Scores of jobs have been created in Chatteris as Tesco opens its first Jack's discount store.
Bosses of the supermarket giant say the new Jack's store in Fenland Way has created 30 jobs.
The jobs will be a mix of part-time and full-time with the store opening to the public tomorrow. (Thursday)
It is understood the hourly rate paid to staff at Jack's will not be lower than that paid to workers with Tesco and in many cases is likely to be higher.,
But the creation of Jack's has sparked a warning from officials of the shopworkers' union Usdaw that recruits to the budget retailer will get fewer benefits.
Pauline Foulkes, Usdaw National Officer, said: "Tesco have today announced the launch of a new store format, as part of their response to a challenging and highly competitive retail sector.
"The reopening of a number of stores under the new format is welcome job creation in a sector that is currently suffering so many job losses.
"The staff in the new stores are on different terms and conditions to other Tesco staff, which involves a higher hourly rate but fewer other employment benefits.
"As the recognised trade union for the new venture, Usdaw continues in a constructive dialogue with the company and we will be seeking to recruit and organise Jack’s staff to ensure that they have a voice in the business.”
Jack's - named after Jack Cohen, the founder of Tesco, has been created as Tesco seeks to combat the success of German discounter supermarkets Aldi and Lidl.
Opening the Chatteris supermarket, Tesco chief executive Dave Lewis said the focus of Jack's would be on great tasting food that is grown, reared or made in Britain at the lowest possible prices to bring customers outstanding value.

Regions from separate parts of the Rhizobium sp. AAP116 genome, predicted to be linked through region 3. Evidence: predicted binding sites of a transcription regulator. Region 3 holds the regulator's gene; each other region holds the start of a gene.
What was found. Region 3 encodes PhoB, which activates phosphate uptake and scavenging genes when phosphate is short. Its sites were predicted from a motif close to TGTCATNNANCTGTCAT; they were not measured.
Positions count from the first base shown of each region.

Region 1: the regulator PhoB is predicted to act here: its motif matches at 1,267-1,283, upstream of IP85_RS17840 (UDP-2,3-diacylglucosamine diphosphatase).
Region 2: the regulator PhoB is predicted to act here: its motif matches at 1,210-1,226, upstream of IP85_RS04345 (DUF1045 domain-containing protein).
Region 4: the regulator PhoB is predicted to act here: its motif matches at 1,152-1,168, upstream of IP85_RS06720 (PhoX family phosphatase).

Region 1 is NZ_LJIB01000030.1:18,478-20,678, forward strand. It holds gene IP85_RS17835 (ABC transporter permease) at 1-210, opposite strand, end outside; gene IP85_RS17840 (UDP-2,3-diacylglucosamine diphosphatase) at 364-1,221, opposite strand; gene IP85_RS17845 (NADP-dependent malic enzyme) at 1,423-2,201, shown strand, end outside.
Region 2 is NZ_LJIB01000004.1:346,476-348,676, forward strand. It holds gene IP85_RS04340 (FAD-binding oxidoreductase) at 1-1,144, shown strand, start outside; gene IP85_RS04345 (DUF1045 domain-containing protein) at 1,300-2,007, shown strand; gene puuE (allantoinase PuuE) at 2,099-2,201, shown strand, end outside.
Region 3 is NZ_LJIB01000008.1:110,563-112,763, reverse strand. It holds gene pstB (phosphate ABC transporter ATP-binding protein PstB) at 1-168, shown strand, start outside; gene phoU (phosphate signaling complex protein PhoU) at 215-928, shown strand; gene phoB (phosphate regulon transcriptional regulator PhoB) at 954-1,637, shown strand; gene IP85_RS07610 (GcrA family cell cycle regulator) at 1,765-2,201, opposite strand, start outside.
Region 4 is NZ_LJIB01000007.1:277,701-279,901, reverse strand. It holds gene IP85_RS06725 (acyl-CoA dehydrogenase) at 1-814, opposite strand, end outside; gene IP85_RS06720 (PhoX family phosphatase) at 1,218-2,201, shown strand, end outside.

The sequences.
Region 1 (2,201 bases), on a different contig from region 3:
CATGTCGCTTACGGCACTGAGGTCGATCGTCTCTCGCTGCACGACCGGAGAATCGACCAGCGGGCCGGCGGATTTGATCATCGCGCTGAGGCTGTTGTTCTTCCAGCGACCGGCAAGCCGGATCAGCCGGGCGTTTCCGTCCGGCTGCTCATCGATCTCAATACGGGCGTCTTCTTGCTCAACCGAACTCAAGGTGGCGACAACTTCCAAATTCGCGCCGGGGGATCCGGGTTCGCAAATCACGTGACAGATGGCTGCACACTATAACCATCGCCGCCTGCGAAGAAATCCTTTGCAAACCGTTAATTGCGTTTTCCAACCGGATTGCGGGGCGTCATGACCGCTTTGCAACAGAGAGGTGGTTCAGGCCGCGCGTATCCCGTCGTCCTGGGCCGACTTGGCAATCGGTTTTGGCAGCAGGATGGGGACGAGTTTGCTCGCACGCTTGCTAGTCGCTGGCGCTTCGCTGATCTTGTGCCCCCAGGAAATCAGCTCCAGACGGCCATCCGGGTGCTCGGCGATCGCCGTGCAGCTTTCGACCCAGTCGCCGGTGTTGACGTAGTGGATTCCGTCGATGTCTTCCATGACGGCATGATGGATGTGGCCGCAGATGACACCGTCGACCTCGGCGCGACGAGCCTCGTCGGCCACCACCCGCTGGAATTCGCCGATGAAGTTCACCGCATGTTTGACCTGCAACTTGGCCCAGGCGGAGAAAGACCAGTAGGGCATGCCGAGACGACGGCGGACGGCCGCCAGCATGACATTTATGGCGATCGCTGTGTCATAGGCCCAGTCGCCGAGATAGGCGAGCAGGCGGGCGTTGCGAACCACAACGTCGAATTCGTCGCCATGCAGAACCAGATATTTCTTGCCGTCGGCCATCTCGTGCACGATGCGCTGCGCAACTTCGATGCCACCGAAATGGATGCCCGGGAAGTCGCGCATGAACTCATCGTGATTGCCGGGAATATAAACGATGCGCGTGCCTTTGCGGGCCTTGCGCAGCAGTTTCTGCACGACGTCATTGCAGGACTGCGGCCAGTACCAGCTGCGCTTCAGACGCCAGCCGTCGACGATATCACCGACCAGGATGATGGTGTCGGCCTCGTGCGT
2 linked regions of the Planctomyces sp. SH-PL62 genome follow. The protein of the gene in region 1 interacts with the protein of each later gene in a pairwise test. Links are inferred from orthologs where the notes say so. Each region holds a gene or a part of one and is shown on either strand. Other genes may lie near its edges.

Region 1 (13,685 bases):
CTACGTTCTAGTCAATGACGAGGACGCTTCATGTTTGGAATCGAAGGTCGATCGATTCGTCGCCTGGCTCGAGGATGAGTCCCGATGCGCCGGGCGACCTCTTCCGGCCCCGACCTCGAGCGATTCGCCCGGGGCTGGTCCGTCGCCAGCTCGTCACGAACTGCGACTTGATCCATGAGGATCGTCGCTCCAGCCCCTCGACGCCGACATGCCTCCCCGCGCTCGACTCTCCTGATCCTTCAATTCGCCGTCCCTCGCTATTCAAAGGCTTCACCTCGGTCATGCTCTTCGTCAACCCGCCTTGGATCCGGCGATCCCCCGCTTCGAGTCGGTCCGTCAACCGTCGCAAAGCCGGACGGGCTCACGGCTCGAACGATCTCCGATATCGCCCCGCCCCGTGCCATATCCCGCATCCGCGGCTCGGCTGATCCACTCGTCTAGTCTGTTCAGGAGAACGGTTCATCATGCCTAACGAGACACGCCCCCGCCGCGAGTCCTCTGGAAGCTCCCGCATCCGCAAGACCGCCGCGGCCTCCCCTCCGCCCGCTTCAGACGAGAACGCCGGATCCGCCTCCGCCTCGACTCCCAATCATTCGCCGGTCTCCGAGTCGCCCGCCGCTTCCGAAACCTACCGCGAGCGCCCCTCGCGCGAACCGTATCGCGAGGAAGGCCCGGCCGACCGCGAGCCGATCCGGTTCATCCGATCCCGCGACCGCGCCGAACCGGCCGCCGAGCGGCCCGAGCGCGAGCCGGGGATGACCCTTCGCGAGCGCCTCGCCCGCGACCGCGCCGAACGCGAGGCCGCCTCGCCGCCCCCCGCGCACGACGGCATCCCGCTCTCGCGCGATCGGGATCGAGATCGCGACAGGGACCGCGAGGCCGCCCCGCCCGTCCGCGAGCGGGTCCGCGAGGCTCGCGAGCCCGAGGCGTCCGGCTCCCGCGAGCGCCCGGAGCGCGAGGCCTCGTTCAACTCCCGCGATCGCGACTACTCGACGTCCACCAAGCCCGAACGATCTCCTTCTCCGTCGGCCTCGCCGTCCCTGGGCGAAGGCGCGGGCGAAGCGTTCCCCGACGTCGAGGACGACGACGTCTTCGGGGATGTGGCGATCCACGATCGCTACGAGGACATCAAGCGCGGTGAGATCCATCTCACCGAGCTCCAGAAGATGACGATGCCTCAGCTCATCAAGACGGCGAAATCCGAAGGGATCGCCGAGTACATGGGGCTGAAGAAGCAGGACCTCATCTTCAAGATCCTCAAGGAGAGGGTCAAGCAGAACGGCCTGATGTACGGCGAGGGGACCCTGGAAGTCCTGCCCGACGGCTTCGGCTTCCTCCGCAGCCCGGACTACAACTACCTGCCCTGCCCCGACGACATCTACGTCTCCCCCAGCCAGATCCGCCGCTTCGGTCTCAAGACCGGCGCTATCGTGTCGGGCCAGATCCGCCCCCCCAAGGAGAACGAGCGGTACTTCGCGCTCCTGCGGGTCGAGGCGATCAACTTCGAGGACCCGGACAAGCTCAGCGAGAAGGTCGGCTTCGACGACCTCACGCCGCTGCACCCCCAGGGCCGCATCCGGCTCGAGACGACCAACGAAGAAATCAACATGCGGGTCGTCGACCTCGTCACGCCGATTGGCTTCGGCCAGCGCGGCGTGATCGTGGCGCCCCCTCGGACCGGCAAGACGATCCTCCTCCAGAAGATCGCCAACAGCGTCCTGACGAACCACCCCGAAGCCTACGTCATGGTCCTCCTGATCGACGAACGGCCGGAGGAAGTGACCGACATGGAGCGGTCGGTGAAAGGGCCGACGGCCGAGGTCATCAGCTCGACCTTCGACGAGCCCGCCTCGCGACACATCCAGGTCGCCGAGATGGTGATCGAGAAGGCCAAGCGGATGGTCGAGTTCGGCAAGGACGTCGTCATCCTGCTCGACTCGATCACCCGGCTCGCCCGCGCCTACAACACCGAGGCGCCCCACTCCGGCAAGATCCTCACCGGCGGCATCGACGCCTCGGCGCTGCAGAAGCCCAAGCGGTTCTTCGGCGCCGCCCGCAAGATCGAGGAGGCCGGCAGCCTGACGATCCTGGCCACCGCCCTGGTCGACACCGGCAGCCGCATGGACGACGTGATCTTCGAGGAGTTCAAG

Jack's stores will be low-cost, no frills or added extras with a simplified range of quality products at low prices.
Mr Lewis said: "Jack Cohen championed value for customers and changed the face of British shopping.
"He’s an inspiration for all of us and that same spirit still drives Tesco now."
Tesco is recognised as the UK's leading supermarket with a 27.4 per cent share of the grocery market.
However, its dominance is threatened by Aldi and Lidl, which combined enjoy a 13.1 per cent share of the grocery market.
But retail expert Dr Gordon Fletcher, of the University of Salford, warned that making a success of Jack's would not be easy.
He said: "Jack's will need to work hard to dent the success of Aldi and Lidl, and will also need to prove its value against the wider Tesco offering including its existing chain of One Stop convenience stores.
“The challenge for Tesco will be to continuously compete at an unfamiliar price point on common household products.
"Aldi and Lidl both successfully compete in the retail sector by using a consistent layout in custom-built stores with a supply chain that sources items from suppliers across Europe."